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I usually advise my students to encourage their team members to not provide padded work estimates, but rather to make schedule contingencies visible and tie these contingencies to milestones rather than to individual activities.

This is intended to counter the potential confluence of Parkinson’s Law (work expands so as to fill the time available for its completion), Student Syndrome (let’s wait till the very last possible moment to start an undesired activity) and Murphy’s Law (anything that can go wrong will go wrong).

While this behavior might be true in some circumstances, it is based on a rather Theory X view of the world. Student Syndrome hurts no one other than the student procrastinating on starting their homework assignments or preparing for an exam. With projects, the impact of delays from one team member ripple downstream to others so with the exception of that small minority of Homer Simpson-like workers most of us want to do a good day’s work.

So if the fault doesn’t lie with the individual contributors, where else could we look for answers?

Today’s Dilbert cartoon provides us with better root causes for this behavior – the system which people work in or the managers they work for.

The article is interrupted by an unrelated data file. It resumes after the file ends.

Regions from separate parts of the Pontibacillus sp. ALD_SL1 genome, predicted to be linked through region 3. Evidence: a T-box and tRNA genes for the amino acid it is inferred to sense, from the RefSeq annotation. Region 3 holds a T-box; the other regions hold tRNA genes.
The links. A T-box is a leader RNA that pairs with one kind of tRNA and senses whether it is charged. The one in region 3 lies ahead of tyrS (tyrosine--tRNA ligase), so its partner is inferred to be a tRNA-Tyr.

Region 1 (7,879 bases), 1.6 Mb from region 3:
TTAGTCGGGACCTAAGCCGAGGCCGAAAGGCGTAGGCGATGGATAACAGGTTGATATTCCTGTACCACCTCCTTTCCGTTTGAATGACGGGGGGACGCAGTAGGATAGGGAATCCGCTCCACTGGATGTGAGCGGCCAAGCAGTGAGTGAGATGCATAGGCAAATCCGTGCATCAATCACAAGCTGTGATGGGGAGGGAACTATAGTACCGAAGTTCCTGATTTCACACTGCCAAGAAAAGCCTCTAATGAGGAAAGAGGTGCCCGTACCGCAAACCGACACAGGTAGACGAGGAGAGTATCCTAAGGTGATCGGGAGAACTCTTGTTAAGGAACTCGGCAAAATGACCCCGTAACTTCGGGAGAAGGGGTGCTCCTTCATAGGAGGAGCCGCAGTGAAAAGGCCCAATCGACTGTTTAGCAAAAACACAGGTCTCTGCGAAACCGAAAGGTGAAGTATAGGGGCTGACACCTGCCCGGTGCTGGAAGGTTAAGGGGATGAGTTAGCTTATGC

How could the system affect work completion? Poorly thought out performance measures are one way:

  • If staff are measured based on utilization , then completing work in less time means they are either going to be reprimanded or handed more work which they might not be able to complete by working a sustainable pace.
  • If they are paid based on the hours they work, they could be tempted to work to plan to avoid being financially penalized for completing early.
  • If they are measured based on the accuracy of their predictions (I.e. they are penalized for being early or late), then the work will tend to be completed exactly on time.
  • If they are forced to fill out weekly timesheets and the process to do so is onerous, it might be easier for them to just copy planned time over as actual time within their time recording system.

Managers can also inadvertently cause staff to complete work on time, but rarely early by:

  • Penalizing team members who complete work early on their future tasks by setting unrealistic target dates
  • Giving them additional projects or operational activities to do rather than letting them use that slack time productively
  • Breaking their focus by interrupting their work with urgent but un-important tasks

If we recognize that project activity durations are more likely to follow a lognormal distribution than the nice symmetrical normal distribution which we hope for, then we should praise team members for completing work early (within quality, safety, health and other constraints) rather than introducing impediments which discourage them from doing so.

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